After 50+ hours of snowfall, the sun finally appeared this afternoon!
This was a storm for the record books on parts of the Lake Superior Plateau (Negaunee area) where they received over 37″!
Down closer to the lake, we measured 18.3″ between 8 AM Monday the 21st and 5 PM Wednesday the 23rd. Meanwhile, the city’s official station recorded 13.5″ from 8 AM Monday to 8 AM Wednesday (we only recorded an additional 0.6″ after 7 AM). No daily or monthly records appear to have been set in Marquette.
Yes, “Twosday” (2/22/22) was by far the snowiest day of any February in our 5 years of measuring snow. In fact, that day ties 12/01/2019 for the snowiest one-day total on our record books. However, the December day produced 1.44″ of melted snow. Whereas yesterday the snow only melted down to 0.65″. Much lighter snow this time around! You can thank the colder temps for that — something you might have thought you’d never do.
It appears this was a very elevation-dependent storm system with Big Bay recording 20″ and similar numbers as ours from a station in Harvey close to the lake. Further up in Trowbridge (elevation: ~1000′), we see totals approaching 2 feet. That all makes sense since the lake definitely played a big part in the storm. Lake-effect (or enhanced) snowfall is quite subject to forces of elevation. For reference, we are 100′ higher than the official COOP station in Marquette, which partially explains our higher snowfall totals (generally, in fact).
Not for nothing, the website quadrupled it’s normal traffic on the 23rd! Google really likes our snowfall measurements and weather history pages. Many thanks to our dedicated visitors who encourage us to keep marching out into the wind-driven snow to take those measurements all winter long!
Beginning around 9 PM on Friday December 10th and lasting through about 2 PM on Saturday the 11th, an area of deep low pressure tracking near the Straits of Mackinac resulted in significant snowfall at our station near downtown Marquette. Overall, we measured 7.8″ of heavy, wet snow, although up to an additional inch may have fallen and gone unrecorded due to slightly above freezing temperatures, wind and sunshine. Our storm total was similar to a nearby report in Trowbridge of 8.5″.
Our highest wind gust during that period was 37 mph in the 11 AM hour. The 11th was the windiest day of the month so far in terms of sustained winds.
Our only real impact was time spent removing snow from the property afterward. No power outages were experienced during the storm.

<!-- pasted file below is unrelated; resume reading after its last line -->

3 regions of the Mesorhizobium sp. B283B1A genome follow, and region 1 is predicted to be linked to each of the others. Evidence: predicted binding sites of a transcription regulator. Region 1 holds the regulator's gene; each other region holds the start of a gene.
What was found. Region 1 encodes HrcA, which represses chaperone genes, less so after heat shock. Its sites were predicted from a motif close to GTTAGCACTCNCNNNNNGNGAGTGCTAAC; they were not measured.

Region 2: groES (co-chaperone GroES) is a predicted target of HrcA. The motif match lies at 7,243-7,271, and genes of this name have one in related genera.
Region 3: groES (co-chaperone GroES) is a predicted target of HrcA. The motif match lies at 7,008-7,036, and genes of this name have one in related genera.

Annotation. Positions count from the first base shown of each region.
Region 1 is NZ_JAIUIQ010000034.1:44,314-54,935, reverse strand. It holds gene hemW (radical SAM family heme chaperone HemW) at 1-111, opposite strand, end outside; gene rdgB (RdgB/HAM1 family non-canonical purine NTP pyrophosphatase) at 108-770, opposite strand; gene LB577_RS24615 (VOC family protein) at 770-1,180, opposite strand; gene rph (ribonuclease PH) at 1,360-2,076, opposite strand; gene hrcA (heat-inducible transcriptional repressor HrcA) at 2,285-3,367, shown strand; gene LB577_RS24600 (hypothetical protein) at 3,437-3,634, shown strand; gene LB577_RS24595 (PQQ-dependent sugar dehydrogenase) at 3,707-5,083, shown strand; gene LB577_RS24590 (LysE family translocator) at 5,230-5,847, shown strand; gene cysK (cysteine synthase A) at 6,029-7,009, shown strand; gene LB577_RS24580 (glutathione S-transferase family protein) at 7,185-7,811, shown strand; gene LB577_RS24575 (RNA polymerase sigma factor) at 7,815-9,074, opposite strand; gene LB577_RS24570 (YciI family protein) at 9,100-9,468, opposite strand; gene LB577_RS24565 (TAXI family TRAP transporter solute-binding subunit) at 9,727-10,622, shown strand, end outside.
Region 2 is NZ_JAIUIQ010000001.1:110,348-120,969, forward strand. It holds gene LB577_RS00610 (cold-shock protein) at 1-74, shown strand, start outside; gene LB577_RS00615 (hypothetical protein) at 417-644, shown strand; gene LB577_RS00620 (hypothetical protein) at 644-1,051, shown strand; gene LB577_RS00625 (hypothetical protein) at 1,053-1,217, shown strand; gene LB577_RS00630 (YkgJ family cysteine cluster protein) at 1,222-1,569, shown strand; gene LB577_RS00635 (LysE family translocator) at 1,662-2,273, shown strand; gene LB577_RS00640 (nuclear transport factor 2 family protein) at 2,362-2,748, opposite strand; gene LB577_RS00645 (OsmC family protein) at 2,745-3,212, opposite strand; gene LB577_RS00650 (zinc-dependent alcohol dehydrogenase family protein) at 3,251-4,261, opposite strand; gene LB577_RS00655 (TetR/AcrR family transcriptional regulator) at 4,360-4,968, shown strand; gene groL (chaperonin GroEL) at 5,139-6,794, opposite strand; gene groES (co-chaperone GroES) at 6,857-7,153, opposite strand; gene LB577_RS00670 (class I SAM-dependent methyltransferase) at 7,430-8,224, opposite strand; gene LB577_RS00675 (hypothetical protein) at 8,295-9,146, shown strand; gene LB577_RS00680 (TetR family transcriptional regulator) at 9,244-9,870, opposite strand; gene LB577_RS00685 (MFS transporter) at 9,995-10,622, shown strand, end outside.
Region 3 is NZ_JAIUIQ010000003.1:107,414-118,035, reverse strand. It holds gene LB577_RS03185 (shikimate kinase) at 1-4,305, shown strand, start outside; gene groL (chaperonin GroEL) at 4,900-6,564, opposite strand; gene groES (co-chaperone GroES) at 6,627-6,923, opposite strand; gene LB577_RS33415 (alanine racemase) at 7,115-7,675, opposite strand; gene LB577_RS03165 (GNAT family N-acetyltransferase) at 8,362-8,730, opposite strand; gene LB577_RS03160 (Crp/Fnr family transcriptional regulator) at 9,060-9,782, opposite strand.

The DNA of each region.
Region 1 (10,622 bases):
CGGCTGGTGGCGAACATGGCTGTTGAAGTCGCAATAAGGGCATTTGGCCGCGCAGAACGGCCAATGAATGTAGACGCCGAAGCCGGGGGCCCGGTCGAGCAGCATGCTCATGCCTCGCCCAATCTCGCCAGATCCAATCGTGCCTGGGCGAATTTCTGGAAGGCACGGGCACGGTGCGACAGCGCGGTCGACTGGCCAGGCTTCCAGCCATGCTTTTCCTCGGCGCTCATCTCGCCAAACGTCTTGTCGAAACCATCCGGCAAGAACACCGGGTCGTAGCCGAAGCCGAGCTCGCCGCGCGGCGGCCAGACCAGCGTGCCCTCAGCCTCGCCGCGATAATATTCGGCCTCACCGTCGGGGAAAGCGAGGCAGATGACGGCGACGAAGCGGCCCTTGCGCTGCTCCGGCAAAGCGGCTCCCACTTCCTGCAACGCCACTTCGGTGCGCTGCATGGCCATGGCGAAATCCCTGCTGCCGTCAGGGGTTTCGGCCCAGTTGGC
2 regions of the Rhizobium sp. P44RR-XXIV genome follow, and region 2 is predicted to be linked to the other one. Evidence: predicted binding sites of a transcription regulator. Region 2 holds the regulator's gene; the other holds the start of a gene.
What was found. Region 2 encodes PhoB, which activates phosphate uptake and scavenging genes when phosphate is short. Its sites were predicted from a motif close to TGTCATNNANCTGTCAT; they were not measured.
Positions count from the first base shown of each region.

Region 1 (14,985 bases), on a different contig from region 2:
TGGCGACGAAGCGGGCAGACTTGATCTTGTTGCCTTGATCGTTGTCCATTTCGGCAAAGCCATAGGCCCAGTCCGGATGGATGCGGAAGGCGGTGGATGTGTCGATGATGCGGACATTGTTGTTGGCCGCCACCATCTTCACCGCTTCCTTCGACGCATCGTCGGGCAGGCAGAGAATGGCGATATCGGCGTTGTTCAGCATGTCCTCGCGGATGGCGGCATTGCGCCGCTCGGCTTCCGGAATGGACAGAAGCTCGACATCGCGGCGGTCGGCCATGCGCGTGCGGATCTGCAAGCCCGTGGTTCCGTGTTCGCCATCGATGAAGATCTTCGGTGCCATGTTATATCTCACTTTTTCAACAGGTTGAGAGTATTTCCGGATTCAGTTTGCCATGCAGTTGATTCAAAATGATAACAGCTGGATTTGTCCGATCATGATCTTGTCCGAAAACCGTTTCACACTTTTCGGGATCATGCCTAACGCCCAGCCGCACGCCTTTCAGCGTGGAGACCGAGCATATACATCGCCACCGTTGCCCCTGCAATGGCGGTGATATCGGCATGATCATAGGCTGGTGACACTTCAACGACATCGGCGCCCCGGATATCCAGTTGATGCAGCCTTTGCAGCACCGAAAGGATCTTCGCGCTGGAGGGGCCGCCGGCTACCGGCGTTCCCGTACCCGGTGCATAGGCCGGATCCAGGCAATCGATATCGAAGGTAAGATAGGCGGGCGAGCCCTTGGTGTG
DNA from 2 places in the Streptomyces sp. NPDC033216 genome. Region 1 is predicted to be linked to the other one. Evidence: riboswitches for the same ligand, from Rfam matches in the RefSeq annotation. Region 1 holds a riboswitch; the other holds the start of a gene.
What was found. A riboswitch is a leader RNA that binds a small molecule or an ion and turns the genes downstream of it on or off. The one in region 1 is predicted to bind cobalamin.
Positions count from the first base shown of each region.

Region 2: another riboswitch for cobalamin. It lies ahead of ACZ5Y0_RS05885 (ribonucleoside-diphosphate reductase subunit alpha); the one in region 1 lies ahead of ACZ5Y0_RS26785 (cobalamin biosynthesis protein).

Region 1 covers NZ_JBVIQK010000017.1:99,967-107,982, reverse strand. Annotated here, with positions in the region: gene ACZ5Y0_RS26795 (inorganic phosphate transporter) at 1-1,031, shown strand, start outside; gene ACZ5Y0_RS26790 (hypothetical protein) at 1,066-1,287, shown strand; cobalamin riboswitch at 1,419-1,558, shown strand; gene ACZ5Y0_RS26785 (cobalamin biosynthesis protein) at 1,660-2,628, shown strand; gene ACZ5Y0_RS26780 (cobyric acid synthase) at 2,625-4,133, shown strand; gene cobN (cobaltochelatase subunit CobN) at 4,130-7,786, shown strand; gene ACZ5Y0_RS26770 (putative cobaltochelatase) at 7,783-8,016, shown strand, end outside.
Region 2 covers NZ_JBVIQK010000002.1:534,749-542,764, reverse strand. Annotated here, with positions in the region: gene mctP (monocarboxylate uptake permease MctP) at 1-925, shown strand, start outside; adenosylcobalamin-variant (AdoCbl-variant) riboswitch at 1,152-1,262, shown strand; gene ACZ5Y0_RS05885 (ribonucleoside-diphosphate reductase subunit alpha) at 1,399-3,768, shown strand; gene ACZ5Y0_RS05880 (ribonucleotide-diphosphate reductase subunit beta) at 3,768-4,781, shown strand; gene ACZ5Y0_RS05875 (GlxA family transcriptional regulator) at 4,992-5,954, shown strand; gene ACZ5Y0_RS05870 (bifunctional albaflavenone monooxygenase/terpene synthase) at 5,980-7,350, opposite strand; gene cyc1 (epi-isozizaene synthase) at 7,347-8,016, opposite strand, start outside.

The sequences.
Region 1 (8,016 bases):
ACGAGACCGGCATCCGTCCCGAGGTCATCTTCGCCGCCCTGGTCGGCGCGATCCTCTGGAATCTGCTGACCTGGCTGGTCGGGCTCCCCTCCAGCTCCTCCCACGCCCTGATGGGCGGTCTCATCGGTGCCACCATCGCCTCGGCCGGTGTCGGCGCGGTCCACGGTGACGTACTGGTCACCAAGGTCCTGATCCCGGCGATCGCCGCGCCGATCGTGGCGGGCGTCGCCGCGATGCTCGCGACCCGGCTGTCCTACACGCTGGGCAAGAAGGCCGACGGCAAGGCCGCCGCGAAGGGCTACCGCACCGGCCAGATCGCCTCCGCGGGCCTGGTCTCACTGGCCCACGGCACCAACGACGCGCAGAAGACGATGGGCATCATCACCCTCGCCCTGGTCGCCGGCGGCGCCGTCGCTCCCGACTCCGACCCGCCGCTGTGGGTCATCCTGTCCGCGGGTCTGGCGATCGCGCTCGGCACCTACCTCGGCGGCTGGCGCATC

For a detailed hourly breakdown, please check out our Weather History page and select the dates above (Dec 10-11, 2021). We don’t offer hourly precipitation data, but all other parameters like wind, temperature, and pressure will be available.
The northern tier of the country has felt the effects of a ridge of mid/upper level high pressure. We’ve had 3 consecutive days of 90°+ heat in Marquette, quite unusual at any point but especially in June! Spring is somewhat extended here because Lake Superior takes awhile to warm up.
Continue reading “New Station Records Set, Dryness Continues”
Last December we had to remove the radar imagery that appeared on the home page (for most devices). This was due to the recent overhaul of radar data by the National Weather Service.
Since then I’ve been looking for a replacement radar interface that was free and didn’t track end users.
It turns out that Windy.com, a weather enthusiast site I subscribe to that provides all manner of modeled weather data, offers a ready-made widget that will, among other things, display current and past radar conditions. You’ll find this zoomable radar on our Maps page.
Continue reading “A New Interactive Radar Map”
Marquette just recorded its least snowy January on record (1857 – present)! The official station at the Water Treatment plant recorded a mere 3.5″. Normally, we receive almost 30″.
Melting that snow and combining it with whatever ice and rain also fell, amounted only to 0.77″. That’s less than half the 30 year normal amount of 1.83″.
Also, the mean monthly temperature of 24.7° in January ties for 8th on the list of all time warmest with 1878.
Here at our station near the Jacobetti Home for Veterans, we recorded 10.4″ of snowfall (0.72″ of liquid) in January. Whereas the last 3 winters we averaged 29.4″.
Our station’s monthly mean temperature (as measured from 8 AM to 8 AM and rounded to whole numbers) was 23.9°. That’s +5.5° compared to our station’s normal.
Continue reading “Jan ’21: Warm & Dry & A Somewhat Clear Sky”